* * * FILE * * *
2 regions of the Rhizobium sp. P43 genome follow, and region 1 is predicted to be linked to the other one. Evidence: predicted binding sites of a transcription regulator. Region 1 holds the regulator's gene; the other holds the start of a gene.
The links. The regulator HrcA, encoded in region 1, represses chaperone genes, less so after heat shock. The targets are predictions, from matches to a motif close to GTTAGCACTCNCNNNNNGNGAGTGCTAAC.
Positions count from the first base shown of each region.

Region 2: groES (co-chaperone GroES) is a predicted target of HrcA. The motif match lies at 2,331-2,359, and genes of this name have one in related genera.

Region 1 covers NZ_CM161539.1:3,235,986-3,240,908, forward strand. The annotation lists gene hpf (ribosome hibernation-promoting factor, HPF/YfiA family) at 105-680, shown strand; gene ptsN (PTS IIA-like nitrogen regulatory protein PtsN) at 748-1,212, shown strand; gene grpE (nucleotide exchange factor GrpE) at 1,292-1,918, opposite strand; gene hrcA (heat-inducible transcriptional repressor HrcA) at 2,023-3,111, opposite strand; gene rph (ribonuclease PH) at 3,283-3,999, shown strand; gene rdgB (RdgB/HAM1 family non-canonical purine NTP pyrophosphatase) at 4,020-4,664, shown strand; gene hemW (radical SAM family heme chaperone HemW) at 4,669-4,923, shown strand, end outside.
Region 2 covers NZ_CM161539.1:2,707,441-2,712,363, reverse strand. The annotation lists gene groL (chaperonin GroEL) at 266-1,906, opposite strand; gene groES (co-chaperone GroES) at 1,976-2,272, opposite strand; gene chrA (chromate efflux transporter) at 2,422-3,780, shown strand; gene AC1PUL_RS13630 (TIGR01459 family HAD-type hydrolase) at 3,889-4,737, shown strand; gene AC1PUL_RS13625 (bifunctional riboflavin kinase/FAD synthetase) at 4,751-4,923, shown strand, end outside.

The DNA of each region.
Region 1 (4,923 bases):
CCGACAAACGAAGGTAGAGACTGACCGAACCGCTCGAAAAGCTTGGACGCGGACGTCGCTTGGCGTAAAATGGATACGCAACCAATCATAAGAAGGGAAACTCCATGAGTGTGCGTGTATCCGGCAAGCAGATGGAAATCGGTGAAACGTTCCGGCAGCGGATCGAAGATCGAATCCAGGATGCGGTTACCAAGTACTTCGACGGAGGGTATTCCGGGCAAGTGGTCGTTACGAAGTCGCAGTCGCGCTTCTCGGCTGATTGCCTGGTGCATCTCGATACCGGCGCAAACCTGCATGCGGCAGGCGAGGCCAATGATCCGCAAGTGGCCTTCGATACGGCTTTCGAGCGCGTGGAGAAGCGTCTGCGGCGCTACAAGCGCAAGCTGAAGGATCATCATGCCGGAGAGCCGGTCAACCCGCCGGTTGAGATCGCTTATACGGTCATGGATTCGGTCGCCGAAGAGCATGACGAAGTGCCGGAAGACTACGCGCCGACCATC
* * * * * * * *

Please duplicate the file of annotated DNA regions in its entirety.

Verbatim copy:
2 regions of the Rhizobium sp. P43 genome follow, and region 1 is predicted to be linked to the other one. Evidence: predicted binding sites of a transcription regulator. Region 1 holds the regulator's gene; the other holds the start of a gene.
The links. The regulator HrcA, encoded in region 1, represses chaperone genes, less so after heat shock. The targets are predictions, from matches to a motif close to GTTAGCACTCNCNNNNNGNGAGTGCTAAC.
Positions count from the first base shown of each region.

Region 2: groES (co-chaperone GroES) is a predicted target of HrcA. The motif match lies at 2,331-2,359, and genes of this name have one in related genera.

Region 1 covers NZ_CM161539.1:3,235,986-3,240,908, forward strand. The annotation lists gene hpf (ribosome hibernation-promoting factor, HPF/YfiA family) at 105-680, shown strand; gene ptsN (PTS IIA-like nitrogen regulatory protein PtsN) at 748-1,212, shown strand; gene grpE (nucleotide exchange factor GrpE) at 1,292-1,918, opposite strand; gene hrcA (heat-inducible transcriptional repressor HrcA) at 2,023-3,111, opposite strand; gene rph (ribonuclease PH) at 3,283-3,999, shown strand; gene rdgB (RdgB/HAM1 family non-canonical purine NTP pyrophosphatase) at 4,020-4,664, shown strand; gene hemW (radical SAM family heme chaperone HemW) at 4,669-4,923, shown strand, end outside.
Region 2 covers NZ_CM161539.1:2,707,441-2,712,363, reverse strand. The annotation lists gene groL (chaperonin GroEL) at 266-1,906, opposite strand; gene groES (co-chaperone GroES) at 1,976-2,272, opposite strand; gene chrA (chromate efflux transporter) at 2,422-3,780, shown strand; gene AC1PUL_RS13630 (TIGR01459 family HAD-type hydrolase) at 3,889-4,737, shown strand; gene AC1PUL_RS13625 (bifunctional riboflavin kinase/FAD synthetase) at 4,751-4,923, shown strand, end outside.

The DNA of each region.
Region 1 (4,923 bases):
CCGACAAACGAAGGTAGAGACTGACCGAACCGCTCGAAAAGCTTGGACGCGGACGTCGCTTGGCGTAAAATGGATACGCAACCAATCATAAGAAGGGAAACTCCATGAGTGTGCGTGTATCCGGCAAGCAGATGGAAATCGGTGAAACGTTCCGGCAGCGGATCGAAGATCGAATCCAGGATGCGGTTACCAAGTACTTCGACGGAGGGTATTCCGGGCAAGTGGTCGTTACGAAGTCGCAGTCGCGCTTCTCGGCTGATTGCCTGGTGCATCTCGATACCGGCGCAAACCTGCATGCGGCAGGCGAGGCCAATGATCCGCAAGTGGCCTTCGATACGGCTTTCGAGCGCGTGGAGAAGCGTCTGCGGCGCTACAAGCGCAAGCTGAAGGATCATCATGCCGGAGAGCCGGTCAACCCGCCGGTTGAGATCGCTTATACGGTCATGGATTCGGTCGCCGAAGAGCATGACGAAGTGCCGGAAGACTACGCGCCGACCATC